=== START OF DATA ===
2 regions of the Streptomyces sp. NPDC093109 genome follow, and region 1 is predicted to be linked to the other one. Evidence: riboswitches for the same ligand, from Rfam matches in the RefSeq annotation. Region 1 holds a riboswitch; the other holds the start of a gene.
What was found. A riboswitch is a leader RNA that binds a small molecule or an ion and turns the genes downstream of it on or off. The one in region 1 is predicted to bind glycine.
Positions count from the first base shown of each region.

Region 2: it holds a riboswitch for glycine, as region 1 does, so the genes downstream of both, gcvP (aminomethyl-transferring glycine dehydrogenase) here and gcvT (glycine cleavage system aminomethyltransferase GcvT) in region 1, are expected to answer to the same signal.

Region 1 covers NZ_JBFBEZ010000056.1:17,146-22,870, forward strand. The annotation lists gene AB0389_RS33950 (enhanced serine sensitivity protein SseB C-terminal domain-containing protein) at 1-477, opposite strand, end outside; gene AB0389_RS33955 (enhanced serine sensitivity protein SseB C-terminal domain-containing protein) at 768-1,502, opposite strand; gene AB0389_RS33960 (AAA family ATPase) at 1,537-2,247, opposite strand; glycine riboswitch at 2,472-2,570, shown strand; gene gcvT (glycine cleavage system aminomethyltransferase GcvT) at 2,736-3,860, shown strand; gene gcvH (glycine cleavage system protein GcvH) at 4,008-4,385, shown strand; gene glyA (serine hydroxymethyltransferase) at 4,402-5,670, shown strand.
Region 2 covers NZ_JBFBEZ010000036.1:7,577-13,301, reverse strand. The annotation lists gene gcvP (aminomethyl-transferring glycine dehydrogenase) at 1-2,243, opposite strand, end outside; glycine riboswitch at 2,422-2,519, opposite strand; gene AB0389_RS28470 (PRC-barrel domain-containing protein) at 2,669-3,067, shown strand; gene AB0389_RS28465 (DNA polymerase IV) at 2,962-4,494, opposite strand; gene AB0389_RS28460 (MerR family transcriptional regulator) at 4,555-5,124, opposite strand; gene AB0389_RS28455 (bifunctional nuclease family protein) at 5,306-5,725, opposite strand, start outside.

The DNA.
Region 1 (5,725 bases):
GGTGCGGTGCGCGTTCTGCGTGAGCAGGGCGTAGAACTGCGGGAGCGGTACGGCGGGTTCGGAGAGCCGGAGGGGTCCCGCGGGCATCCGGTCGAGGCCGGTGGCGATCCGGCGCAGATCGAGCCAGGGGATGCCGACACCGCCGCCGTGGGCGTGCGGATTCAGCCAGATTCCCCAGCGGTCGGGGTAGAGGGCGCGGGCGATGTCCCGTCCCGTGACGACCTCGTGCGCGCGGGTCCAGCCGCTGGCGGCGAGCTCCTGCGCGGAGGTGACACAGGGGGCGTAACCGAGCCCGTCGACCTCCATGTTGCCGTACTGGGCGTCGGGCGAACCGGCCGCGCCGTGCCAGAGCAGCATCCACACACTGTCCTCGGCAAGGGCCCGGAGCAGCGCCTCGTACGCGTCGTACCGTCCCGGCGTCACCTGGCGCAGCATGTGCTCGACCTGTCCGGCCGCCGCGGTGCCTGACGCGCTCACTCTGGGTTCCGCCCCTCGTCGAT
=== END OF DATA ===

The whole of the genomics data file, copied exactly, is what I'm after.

2 regions of the Streptomyces sp. NPDC093109 genome follow, and region 1 is predicted to be linked to the other one. Evidence: riboswitches for the same ligand, from Rfam matches in the RefSeq annotation. Region 1 holds a riboswitch; the other holds the start of a gene.
What was found. A riboswitch is a leader RNA that binds a small molecule or an ion and turns the genes downstream of it on or off. The one in region 1 is predicted to bind glycine.
Positions count from the first base shown of each region.

Region 2: it holds a riboswitch for glycine, as region 1 does, so the genes downstream of both, gcvP (aminomethyl-transferring glycine dehydrogenase) here and gcvT (glycine cleavage system aminomethyltransferase GcvT) in region 1, are expected to answer to the same signal.

Region 1 covers NZ_JBFBEZ010000056.1:17,146-22,870, forward strand. The annotation lists gene AB0389_RS33950 (enhanced serine sensitivity protein SseB C-terminal domain-containing protein) at 1-477, opposite strand, end outside; gene AB0389_RS33955 (enhanced serine sensitivity protein SseB C-terminal domain-containing protein) at 768-1,502, opposite strand; gene AB0389_RS33960 (AAA family ATPase) at 1,537-2,247, opposite strand; glycine riboswitch at 2,472-2,570, shown strand; gene gcvT (glycine cleavage system aminomethyltransferase GcvT) at 2,736-3,860, shown strand; gene gcvH (glycine cleavage system protein GcvH) at 4,008-4,385, shown strand; gene glyA (serine hydroxymethyltransferase) at 4,402-5,670, shown strand.
Region 2 covers NZ_JBFBEZ010000036.1:7,577-13,301, reverse strand. The annotation lists gene gcvP (aminomethyl-transferring glycine dehydrogenase) at 1-2,243, opposite strand, end outside; glycine riboswitch at 2,422-2,519, opposite strand; gene AB0389_RS28470 (PRC-barrel domain-containing protein) at 2,669-3,067, shown strand; gene AB0389_RS28465 (DNA polymerase IV) at 2,962-4,494, opposite strand; gene AB0389_RS28460 (MerR family transcriptional regulator) at 4,555-5,124, opposite strand; gene AB0389_RS28455 (bifunctional nuclease family protein) at 5,306-5,725, opposite strand, start outside.

The DNA.
Region 1 (5,725 bases):
GGTGCGGTGCGCGTTCTGCGTGAGCAGGGCGTAGAACTGCGGGAGCGGTACGGCGGGTTCGGAGAGCCGGAGGGGTCCCGCGGGCATCCGGTCGAGGCCGGTGGCGATCCGGCGCAGATCGAGCCAGGGGATGCCGACACCGCCGCCGTGGGCGTGCGGATTCAGCCAGATTCCCCAGCGGTCGGGGTAGAGGGCGCGGGCGATGTCCCGTCCCGTGACGACCTCGTGCGCGCGGGTCCAGCCGCTGGCGGCGAGCTCCTGCGCGGAGGTGACACAGGGGGCGTAACCGAGCCCGTCGACCTCCATGTTGCCGTACTGGGCGTCGGGCGAACCGGCCGCGCCGTGCCAGAGCAGCATCCACACACTGTCCTCGGCAAGGGCCCGGAGCAGCGCCTCGTACGCGTCGTACCGTCCCGGCGTCACCTGGCGCAGCATGTGCTCGACCTGTCCGGCCGCCGCGGTGCCTGACGCGCTCACTCTGGGTTCCGCCCCTCGTCGAT